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Brainstem stroke in a patient with systemic lupus erythematosus and triple antiphospholipid antibody profile
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  1. Anna Zolyan1 and
  2. John Ross Crawford2,3
  1. 1Neurology, University of California Irvine, Irvine, California, USA
  2. 2Pediatrics, University of California Irvine, Irvine, California, USA
  3. 3Pediatrics, Children's Hospital Orange County, Orange, California, USA
  1. Correspondence to Dr John Ross Crawford; john.crawford{at}choc.org

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Description

A woman in her early 20s with a history of systemic lupus erythematosus (SLE) and triple positive antiphospholipid (aPL) antibody (Ab) profile presented to the emergency department (ED) with a 2-day history of progressive dizziness and unsteady gait. On examination, she had left-sided deficits of full facial weakness, extremity paresis, prominent dysmetria, and wide-based unsteady gait with a positive Romberg sign, and hyperreflexia.

MRI performed in the ED revealed restricted diffusion in the right hemi-midbrain on diffusion-weighted and apparent diffusion coefficient sequences (figure 1), and normal MR angiography of head and neck (not shown). She had cardiac echocardiography without evidence of patent foramen ovale, thrombus or valve vegetation. The patient was not a candidate for intravenous tissue plasminogen activator or thrombectomy, due to symptom onset greater than 4.5 hours, and lack of large vessel occlusion, respectively.

Figure 1

MRI features of acute ischaemic stroke of the hemi-midbrain in a patient with systemic lupus erythematosus. MRI demonstrates areas of restricted diffusion in the right hemi-midbrain on diffusion weighted (arrows) (A) and apparent diffusion coefficient sequences (B).

The MRI findings were consistent with acute ischaemic stroke in the setting of elevated thrombotic state. On further history it was revealed that the patient had not been compliant with her prescribed immunosuppressive therapy for 1 month prior to presentation. The diagnosis of SLE and antiphospholipid syndrome (APS) with a triple aPL Ab profile predisposes younger patients (<50 years of age) to high risk of stroke, in addition to recurrent thromboembolic events.1–6

Anticoagulation with life-long treatment with vitamin K antagonists with an international normalized ratio (INR) goal 2–3 is recommended for prevention of thrombotic events.5 7 8 In addition, antiplatelet therapy with low-dose aspirin and hydroxychloroquine has been shown to convey a protective antithrombotic role.5–9 Some studies have also shown rituximab treatment may confer benefit of prevention of thromboses in SLE/APS patients; however, further studies are needed to fully confirm this therapeutic benefit.7 10 Direct oral anticoagulant (DOAC), rivaroxaban, is not recommended in triple positive APS patients due to high risk of recurrent thrombotic events, and other DOACs with insufficient studies to establish safety and efficacy.11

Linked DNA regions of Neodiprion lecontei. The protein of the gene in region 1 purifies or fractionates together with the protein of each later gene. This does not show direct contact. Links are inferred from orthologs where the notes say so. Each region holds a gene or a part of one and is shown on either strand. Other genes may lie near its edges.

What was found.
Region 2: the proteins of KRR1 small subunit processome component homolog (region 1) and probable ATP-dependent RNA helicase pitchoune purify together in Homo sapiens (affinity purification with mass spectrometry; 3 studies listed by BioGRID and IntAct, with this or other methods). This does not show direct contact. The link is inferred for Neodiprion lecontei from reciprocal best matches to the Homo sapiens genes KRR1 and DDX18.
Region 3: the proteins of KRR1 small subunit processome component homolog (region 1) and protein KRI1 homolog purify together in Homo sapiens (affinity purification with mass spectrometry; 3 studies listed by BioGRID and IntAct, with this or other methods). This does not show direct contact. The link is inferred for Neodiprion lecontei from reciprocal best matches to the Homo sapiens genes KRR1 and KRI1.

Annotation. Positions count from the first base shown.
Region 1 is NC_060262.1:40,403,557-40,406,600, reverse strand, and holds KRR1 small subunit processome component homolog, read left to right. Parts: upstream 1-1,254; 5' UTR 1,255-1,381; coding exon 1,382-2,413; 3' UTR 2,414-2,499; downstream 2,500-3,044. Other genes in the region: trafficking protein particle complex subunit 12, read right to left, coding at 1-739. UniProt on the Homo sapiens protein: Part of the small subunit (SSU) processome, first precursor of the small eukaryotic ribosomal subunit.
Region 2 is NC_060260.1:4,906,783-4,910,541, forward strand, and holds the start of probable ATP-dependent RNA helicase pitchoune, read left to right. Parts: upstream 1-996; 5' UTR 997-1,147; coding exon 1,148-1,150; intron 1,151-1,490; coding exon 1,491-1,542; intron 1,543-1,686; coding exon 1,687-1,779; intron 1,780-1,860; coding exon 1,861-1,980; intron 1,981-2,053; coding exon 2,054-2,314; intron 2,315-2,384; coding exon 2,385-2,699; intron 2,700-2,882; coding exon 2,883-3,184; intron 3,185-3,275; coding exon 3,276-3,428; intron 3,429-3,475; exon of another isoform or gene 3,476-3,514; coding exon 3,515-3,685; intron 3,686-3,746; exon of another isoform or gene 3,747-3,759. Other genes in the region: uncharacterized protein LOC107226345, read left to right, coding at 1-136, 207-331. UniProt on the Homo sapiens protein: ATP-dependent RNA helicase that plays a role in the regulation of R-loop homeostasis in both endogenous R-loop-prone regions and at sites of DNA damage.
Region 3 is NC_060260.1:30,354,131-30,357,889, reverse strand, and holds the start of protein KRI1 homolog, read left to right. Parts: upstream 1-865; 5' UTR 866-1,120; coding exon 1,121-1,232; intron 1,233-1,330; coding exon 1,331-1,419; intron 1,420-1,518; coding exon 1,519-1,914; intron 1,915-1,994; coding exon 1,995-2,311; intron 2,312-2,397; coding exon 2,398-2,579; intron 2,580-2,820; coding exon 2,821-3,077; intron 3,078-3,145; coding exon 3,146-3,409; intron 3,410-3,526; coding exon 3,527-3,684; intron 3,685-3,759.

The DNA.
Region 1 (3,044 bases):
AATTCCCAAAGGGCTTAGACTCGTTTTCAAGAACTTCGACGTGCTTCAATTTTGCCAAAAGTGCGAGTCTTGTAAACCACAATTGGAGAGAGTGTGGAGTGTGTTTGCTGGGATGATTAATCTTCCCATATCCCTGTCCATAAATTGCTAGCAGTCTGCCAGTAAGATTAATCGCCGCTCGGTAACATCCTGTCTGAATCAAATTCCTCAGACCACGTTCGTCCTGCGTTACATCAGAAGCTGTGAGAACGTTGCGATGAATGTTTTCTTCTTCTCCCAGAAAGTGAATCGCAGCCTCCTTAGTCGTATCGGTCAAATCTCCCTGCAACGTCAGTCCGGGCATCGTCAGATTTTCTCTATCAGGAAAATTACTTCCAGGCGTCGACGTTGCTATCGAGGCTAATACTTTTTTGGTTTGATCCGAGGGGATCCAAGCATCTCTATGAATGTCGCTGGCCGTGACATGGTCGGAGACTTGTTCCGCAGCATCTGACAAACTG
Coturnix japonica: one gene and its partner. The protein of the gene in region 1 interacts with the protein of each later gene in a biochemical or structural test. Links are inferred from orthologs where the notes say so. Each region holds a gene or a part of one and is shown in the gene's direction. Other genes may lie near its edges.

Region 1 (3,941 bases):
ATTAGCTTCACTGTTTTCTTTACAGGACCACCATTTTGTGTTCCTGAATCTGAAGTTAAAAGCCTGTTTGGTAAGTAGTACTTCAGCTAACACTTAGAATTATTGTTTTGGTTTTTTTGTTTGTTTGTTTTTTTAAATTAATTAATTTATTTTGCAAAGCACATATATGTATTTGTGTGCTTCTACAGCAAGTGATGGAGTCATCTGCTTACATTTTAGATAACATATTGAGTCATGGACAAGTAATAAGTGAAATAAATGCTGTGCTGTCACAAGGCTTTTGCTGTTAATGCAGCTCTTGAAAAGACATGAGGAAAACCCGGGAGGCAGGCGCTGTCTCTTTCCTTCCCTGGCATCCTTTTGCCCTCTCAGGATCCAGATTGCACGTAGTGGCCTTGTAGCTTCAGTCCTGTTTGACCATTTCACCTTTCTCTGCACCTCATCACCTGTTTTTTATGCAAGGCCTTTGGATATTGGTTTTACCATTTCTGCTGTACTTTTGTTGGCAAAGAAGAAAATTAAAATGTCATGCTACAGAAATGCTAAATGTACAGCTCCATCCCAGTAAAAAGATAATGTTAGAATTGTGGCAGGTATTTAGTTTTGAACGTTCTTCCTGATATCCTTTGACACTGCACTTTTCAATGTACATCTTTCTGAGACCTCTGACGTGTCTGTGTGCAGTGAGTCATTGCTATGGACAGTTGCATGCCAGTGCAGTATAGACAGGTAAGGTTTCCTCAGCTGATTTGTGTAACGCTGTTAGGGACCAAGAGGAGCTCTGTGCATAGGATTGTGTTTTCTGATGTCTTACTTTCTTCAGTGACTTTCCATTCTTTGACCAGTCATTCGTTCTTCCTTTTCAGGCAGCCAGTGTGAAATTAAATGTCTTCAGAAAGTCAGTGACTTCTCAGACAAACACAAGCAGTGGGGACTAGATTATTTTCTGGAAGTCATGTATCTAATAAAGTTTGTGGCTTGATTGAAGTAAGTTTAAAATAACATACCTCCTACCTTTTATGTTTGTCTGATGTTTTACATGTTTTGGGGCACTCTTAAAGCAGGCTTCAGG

In the case of our patient, she was thrombocytopenic with a platelet count of 68 × 109/L. After risk and benefits discussion, warfarin with an INR goal of 2–3 was initiated. Heparin drip was initially started, then transitioned to warfarin. Her home immunosuppressive regiment of mycophenolic acid and hydroxychloroquine were reinitiated. In addition, she was treated with rituximab to augment platelet count to ensure optimal management of her SLE/APS. Once platelet count was normalised, she started aspirin therapy to further maximise benefits of stroke prevention. The patient was discharged on warfarin and aspirin, and follow-up in outpatient clinic for further management.

Our case highlights a relatively rare presentation of a brainstem stroke in a young SLE/APS patient. The presence of antiphospholipid antibodies is associated with a fivefold increase in risk of stroke and transient ischaemic attack.1 Management of secondary stroke prevention in patients with SLE and triple aPL Ab profile poses challenges in balancing the risk of bleeding versus recurrent thrombotic events. Hence, each case must be considered individually balancing the risks and benefits of therapies with a multidisciplinary approach, as in our patient’s case.

Learning points

  • Patients with systemic lupus erythematosus (SLE) and APS with a triple positive aPL Ab profile are considered a high-risk group for thrombotic events, including strokes.

  • Ischaemic stroke in SLE/APS is relatively rare, especially of the posterior circulation in young adults; hence, each case must be considered individually balancing the risks and benefits of therapies.

  • A multidisciplinary approach including haematology, rheumatology and neurology must be involved in order to adequately address the complex clinical picture, and discussion of risks of both bleeding and thrombotic events.

Ethics statements

Patient consent for publication

References

Footnotes

  • Contributors AZ and JRC were responsible for the design and writing of the case report.

  • Funding The authors have not declared a specific grant for this research from any funding agency in the public, commercial or not-for-profit sectors.

  • Case reports provide a valuable learning resource for the scientific community and can indicate areas of interest for future research. They should not be used in isolation to guide treatment choices or public health policy.

  • Competing interests None declared.

  • Provenance and peer review Not commissioned; externally peer reviewed.